Charge-Off Accounting


Audience: Upper Management, Accounting, Loan Servicing/Collections Managers, Administrator, Compliance

This article was written to explain the basics of accounting behind charge-off. It should in no way be used as accounting or legal advice.


When collections efforts are unsuccessful, lenders may deem a portion of a loan to be uncollectible. When this happens, lenders need to properly record and account for the the loss on these loans. This article is an overview of charge-off accounting. It provides an introduction to accounting, and information about how to account for a charged off loan (sometimes called a write down or a write off). LoanPro's loan management system (LMS) makes charge-offs easy to apply and record. If you're a lender who needs to charge off loans, but you want to learn more about how the charge-offs affect accounting, you're in the right place. If you are not familiar with charge-offs, read Charge-Off first. This article will cover a basic introduction to accounting, how to account for charge-offs, and a brief overview of capital gains and losses.

How Charge-Off Accounting Works

A charge off takes place when a lender deems a loan or a portion of a loan to be uncollectible. Most lenders have a policy that dictates when a loan should be charged off. This usually happens when a borrower does not make payments for a set number of days (for example, a lot of lenders charge off after 120+ days with no payment). But how can businesses account for these charge-offs? Of course lenders want to make all of their money back plus interest, but they understand that some borrowers will not pay them back. To account for this, businesses often set up a bad debts expense account. This account helps businesses anticipate losses. Lenders account for a certain percentage of charge-offs and it acts as a business expense each month.

To understand what happens on the accounting side when a charge-off takes place, you need to understand some basics about accounting. There is a basic accounting equation that accounting will balance in order to help detect accounting errors. You may be familiar with the term "double-entry accounting", which specifically refers to the two entries required to balance the accounting equation. The basic accounting equation is:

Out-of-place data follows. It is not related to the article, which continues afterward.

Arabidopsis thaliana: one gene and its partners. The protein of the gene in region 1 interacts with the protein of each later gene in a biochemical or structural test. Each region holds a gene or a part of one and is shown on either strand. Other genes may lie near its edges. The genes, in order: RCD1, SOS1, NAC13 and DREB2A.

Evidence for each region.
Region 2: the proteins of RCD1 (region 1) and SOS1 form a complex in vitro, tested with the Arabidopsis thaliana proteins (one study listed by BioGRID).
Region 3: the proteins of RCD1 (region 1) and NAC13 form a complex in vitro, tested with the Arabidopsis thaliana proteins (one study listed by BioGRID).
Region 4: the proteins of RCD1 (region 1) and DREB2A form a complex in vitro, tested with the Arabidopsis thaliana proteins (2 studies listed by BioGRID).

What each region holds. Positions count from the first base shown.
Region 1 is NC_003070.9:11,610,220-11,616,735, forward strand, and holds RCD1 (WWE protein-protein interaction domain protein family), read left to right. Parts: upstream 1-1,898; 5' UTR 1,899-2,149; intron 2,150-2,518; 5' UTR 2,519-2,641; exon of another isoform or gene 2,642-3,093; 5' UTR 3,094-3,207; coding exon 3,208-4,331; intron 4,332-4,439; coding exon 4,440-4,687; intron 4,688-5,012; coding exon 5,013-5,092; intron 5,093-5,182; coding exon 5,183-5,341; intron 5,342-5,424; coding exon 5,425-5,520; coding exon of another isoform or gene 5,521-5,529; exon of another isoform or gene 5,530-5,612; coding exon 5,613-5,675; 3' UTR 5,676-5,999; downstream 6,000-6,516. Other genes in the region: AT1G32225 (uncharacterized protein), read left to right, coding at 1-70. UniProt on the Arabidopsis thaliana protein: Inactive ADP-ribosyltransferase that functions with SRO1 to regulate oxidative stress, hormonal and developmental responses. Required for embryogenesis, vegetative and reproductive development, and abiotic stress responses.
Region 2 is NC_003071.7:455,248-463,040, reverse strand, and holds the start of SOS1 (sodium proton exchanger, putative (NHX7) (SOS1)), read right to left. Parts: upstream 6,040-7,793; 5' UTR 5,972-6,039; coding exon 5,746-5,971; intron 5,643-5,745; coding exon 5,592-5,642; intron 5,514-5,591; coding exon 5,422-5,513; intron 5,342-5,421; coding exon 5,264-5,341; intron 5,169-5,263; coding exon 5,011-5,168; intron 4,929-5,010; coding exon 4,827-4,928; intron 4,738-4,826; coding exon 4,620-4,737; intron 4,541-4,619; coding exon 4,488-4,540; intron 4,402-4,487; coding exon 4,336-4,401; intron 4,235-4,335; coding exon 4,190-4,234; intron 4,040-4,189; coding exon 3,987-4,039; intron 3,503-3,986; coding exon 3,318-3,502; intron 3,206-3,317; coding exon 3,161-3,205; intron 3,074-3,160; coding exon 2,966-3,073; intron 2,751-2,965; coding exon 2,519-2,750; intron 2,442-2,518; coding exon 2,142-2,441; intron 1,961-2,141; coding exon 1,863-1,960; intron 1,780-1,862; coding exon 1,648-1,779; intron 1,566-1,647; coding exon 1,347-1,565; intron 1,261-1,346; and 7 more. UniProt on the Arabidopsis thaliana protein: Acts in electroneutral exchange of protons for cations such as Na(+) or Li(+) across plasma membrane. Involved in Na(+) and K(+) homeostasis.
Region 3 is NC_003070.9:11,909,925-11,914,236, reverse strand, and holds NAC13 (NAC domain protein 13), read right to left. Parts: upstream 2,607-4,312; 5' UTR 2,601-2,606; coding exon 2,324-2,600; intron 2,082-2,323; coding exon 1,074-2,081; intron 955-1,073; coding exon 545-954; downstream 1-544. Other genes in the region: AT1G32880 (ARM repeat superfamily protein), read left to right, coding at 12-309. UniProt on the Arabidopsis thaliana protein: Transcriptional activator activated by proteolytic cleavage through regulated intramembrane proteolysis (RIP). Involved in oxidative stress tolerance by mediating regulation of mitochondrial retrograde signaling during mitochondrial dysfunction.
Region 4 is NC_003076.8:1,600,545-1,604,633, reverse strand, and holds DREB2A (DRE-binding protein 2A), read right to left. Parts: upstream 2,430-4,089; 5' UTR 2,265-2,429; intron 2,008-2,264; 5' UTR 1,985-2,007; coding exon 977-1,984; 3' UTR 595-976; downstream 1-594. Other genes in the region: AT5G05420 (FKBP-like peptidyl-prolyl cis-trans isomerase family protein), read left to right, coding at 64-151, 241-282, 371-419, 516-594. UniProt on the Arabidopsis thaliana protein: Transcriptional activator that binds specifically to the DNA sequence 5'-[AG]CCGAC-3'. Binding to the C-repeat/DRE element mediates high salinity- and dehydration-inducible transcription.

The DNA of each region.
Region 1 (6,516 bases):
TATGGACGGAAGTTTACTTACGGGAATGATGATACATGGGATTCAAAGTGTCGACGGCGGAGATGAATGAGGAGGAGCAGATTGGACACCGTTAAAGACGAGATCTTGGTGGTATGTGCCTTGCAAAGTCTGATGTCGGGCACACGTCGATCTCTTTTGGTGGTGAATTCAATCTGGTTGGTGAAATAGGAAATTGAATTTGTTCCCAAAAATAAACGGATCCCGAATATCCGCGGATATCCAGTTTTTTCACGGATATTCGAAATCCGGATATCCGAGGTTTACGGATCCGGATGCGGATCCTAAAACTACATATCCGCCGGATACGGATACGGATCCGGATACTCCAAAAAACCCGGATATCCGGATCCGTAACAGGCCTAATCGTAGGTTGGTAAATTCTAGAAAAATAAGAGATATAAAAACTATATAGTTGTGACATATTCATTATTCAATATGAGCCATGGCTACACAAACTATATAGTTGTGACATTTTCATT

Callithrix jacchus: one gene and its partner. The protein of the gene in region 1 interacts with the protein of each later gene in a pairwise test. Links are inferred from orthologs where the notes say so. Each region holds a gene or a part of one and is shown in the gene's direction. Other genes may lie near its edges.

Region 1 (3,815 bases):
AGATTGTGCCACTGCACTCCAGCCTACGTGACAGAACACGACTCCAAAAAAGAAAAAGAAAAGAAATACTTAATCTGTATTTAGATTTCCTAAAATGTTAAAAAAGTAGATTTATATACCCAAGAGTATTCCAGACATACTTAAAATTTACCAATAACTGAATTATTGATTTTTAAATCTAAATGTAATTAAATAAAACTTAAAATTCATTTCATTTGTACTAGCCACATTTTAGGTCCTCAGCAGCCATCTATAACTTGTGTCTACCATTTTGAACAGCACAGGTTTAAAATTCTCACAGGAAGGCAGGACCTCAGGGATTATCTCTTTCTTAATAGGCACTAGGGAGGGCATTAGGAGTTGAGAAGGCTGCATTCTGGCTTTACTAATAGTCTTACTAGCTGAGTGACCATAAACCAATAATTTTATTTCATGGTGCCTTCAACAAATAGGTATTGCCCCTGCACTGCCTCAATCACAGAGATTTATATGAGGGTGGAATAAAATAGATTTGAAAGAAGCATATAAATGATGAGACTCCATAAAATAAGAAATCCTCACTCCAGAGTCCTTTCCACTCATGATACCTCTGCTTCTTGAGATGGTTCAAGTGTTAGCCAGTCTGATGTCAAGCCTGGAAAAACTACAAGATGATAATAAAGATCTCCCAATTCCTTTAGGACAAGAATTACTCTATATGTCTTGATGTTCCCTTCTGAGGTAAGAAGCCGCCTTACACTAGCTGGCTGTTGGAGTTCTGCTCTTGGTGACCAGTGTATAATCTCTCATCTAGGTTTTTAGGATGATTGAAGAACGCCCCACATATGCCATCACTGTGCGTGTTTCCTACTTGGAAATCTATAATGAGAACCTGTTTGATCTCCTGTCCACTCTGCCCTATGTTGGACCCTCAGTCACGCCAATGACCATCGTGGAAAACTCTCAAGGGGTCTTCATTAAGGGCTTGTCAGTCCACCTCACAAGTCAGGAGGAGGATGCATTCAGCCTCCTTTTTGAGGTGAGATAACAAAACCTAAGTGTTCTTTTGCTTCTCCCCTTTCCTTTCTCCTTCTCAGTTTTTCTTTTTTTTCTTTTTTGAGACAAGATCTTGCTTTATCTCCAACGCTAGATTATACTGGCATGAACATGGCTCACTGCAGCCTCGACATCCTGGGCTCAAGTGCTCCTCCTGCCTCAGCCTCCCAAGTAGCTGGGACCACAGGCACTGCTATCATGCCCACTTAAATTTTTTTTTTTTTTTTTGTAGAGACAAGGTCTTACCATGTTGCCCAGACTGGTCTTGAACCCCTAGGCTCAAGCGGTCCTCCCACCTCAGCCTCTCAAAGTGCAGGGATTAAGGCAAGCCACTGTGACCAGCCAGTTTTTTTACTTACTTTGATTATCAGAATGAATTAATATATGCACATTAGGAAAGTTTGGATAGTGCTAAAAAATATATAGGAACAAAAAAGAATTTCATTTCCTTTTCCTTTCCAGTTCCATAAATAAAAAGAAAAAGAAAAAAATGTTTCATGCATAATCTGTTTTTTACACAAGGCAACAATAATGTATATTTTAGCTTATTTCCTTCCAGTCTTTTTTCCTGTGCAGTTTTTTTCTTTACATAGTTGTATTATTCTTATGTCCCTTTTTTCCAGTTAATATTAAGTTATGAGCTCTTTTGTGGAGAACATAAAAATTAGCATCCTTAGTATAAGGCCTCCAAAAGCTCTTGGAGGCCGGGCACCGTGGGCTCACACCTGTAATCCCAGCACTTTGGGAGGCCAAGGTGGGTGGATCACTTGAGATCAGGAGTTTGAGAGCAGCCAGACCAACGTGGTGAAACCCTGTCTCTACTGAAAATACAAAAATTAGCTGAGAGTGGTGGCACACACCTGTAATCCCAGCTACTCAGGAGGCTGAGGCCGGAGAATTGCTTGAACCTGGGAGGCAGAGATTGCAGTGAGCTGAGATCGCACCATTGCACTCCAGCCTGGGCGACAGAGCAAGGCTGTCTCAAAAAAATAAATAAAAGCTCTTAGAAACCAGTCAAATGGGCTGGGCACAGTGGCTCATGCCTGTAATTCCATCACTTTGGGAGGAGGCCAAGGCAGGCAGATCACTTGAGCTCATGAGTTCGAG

$$assets = liabilities + \text{owner's equity}$$

This equation works like any other equation in algebra. Anything that happens on one side of the equation happens on the other. Note that in accounting sometimes both entries will occur on the same side of the equation. When a transaction occurs, there will be one debit entry and one credit entry to keep things balanced.

When a loan is charged off, the credit is applied to the loan note asset account (the loan note), lowering the value of the asset. The debit is applied to the bad debts expense account, raising the balance of that account. Bad debts expense is a common account, but your company may call it something different.

Charge-offs can also be called a "write-off" or a "write-down." When a borrower does not pay back a loan, the lender can charge off the entire amount or a partial amount (they "write down" the loan so it's value, often called book value, is a smaller amount). Losing value on an asset that is not being depreciated results in a loss. Operating losses and capital losses usually offset ordinary income and capital gains. Capital losses usually have limits in the amount of income they can offset. Lenders should consult with accounting professionals to determine how to categorize losses.

While tax breaks are great, remember that even if the charge-off is accounted for and offset, the offset will be less than or equal to the amount lost on the loan. Therefore, uncollectible loans and charge-offs should always be avoided.

Capital Gains and Losses

A capital gain is when you make money off an asset that you own. Say you bought a house in 2018 for $500,000 but now, in 2022, the house is worth $800,000. You made a capital gain of $300,000. A capital loss is when you lose money on an asset you own. For example if you bought a car in 2018 for $20,000, but by 2021 it was only worth $15,000 you suffered a capital loss of $5,000. When a company charges off a loan it is usually considered a capital loss.

Common Uses & Questions

Does LoanPro LMS tell me when to charge off an account? While LoanPro doesn't make the decision on when you should charge off a loan, we do have default processes that deal with charge-offs that can be configured in your account.

Does LoanPro do charge-off accounting for me? No, LoanPro is not a general ledger. LoanPro applies and records charge-offs but the accounting for charge-offs is taken care of by the customer.





An asset is something that has value. Also referred to as liquid assets.


All of the debts a company has.


This is all of the money the company actually has.


Adds to accounts with a normal debit balance (usually asset accounts). Subtracts from account with a normal credit balance (usually liability accounts).


Subtracts from accounts with a normal debit balance (usually asset accounts). Adds to accounts with a normal credit balance (usually liability).

What’s Next

With an understanding of charge-off accounting, now you are able to learn how to use charge-offs in LoanPro LMS.

Default Policy Charge-Off Process: How LoanPro handles the charge-off process.

Charge-Off History Report: How to see all charge-off transaction in your account.

Charge-off - Collectable vs. Uncollectable: What to do with charged off loans.

Net Charge-Off Overview: Track amounts that you have deemed uncollectable.

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